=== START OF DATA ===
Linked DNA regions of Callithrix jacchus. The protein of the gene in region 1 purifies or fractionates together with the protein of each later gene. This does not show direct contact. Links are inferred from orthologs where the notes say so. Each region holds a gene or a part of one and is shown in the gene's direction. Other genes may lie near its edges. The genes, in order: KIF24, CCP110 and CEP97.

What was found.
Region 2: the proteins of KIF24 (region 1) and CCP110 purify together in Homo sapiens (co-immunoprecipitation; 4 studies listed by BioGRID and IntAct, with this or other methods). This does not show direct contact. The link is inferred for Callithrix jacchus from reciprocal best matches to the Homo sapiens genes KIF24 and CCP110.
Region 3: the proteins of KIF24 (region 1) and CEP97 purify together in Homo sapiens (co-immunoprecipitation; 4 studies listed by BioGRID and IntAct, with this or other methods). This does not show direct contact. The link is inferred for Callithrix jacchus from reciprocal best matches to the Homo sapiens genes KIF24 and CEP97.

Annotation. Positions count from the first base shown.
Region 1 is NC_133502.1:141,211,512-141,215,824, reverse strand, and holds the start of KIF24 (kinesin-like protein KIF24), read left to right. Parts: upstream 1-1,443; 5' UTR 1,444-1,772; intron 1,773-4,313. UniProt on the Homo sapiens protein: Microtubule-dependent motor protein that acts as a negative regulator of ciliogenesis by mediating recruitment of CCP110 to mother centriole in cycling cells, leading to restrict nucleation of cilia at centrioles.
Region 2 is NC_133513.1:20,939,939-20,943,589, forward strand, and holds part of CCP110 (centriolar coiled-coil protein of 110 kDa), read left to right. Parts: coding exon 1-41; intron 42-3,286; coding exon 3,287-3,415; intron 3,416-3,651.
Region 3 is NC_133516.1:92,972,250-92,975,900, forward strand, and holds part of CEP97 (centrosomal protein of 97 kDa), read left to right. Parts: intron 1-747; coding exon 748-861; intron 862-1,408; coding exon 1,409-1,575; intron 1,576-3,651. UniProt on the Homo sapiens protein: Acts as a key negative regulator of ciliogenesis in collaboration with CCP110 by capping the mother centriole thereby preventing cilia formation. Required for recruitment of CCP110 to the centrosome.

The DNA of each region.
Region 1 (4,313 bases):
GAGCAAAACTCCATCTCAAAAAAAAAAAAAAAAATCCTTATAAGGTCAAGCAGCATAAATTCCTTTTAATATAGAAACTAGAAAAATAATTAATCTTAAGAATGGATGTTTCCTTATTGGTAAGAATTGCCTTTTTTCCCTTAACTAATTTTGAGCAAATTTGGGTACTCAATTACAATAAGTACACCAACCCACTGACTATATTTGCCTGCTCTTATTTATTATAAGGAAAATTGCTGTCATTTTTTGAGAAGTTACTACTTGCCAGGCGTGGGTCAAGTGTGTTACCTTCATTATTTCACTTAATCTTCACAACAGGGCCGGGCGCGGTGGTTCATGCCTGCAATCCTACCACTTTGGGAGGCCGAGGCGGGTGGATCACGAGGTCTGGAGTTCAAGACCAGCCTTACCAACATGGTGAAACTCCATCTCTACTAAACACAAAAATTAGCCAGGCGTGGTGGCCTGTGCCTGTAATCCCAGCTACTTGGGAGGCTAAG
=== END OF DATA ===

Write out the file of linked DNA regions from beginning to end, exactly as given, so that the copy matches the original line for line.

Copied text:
Linked DNA regions of Callithrix jacchus. The protein of the gene in region 1 purifies or fractionates together with the protein of each later gene. This does not show direct contact. Links are inferred from orthologs where the notes say so. Each region holds a gene or a part of one and is shown in the gene's direction. Other genes may lie near its edges. The genes, in order: KIF24, CCP110 and CEP97.

What was found.
Region 2: the proteins of KIF24 (region 1) and CCP110 purify together in Homo sapiens (co-immunoprecipitation; 4 studies listed by BioGRID and IntAct, with this or other methods). This does not show direct contact. The link is inferred for Callithrix jacchus from reciprocal best matches to the Homo sapiens genes KIF24 and CCP110.
Region 3: the proteins of KIF24 (region 1) and CEP97 purify together in Homo sapiens (co-immunoprecipitation; 4 studies listed by BioGRID and IntAct, with this or other methods). This does not show direct contact. The link is inferred for Callithrix jacchus from reciprocal best matches to the Homo sapiens genes KIF24 and CEP97.

Annotation. Positions count from the first base shown.
Region 1 is NC_133502.1:141,211,512-141,215,824, reverse strand, and holds the start of KIF24 (kinesin-like protein KIF24), read left to right. Parts: upstream 1-1,443; 5' UTR 1,444-1,772; intron 1,773-4,313. UniProt on the Homo sapiens protein: Microtubule-dependent motor protein that acts as a negative regulator of ciliogenesis by mediating recruitment of CCP110 to mother centriole in cycling cells, leading to restrict nucleation of cilia at centrioles.
Region 2 is NC_133513.1:20,939,939-20,943,589, forward strand, and holds part of CCP110 (centriolar coiled-coil protein of 110 kDa), read left to right. Parts: coding exon 1-41; intron 42-3,286; coding exon 3,287-3,415; intron 3,416-3,651.
Region 3 is NC_133516.1:92,972,250-92,975,900, forward strand, and holds part of CEP97 (centrosomal protein of 97 kDa), read left to right. Parts: intron 1-747; coding exon 748-861; intron 862-1,408; coding exon 1,409-1,575; intron 1,576-3,651. UniProt on the Homo sapiens protein: Acts as a key negative regulator of ciliogenesis in collaboration with CCP110 by capping the mother centriole thereby preventing cilia formation. Required for recruitment of CCP110 to the centrosome.

The DNA of each region.
Region 1 (4,313 bases):
GAGCAAAACTCCATCTCAAAAAAAAAAAAAAAAATCCTTATAAGGTCAAGCAGCATAAATTCCTTTTAATATAGAAACTAGAAAAATAATTAATCTTAAGAATGGATGTTTCCTTATTGGTAAGAATTGCCTTTTTTCCCTTAACTAATTTTGAGCAAATTTGGGTACTCAATTACAATAAGTACACCAACCCACTGACTATATTTGCCTGCTCTTATTTATTATAAGGAAAATTGCTGTCATTTTTTGAGAAGTTACTACTTGCCAGGCGTGGGTCAAGTGTGTTACCTTCATTATTTCACTTAATCTTCACAACAGGGCCGGGCGCGGTGGTTCATGCCTGCAATCCTACCACTTTGGGAGGCCGAGGCGGGTGGATCACGAGGTCTGGAGTTCAAGACCAGCCTTACCAACATGGTGAAACTCCATCTCTACTAAACACAAAAATTAGCCAGGCGTGGTGGCCTGTGCCTGTAATCCCAGCTACTTGGGAGGCTAAG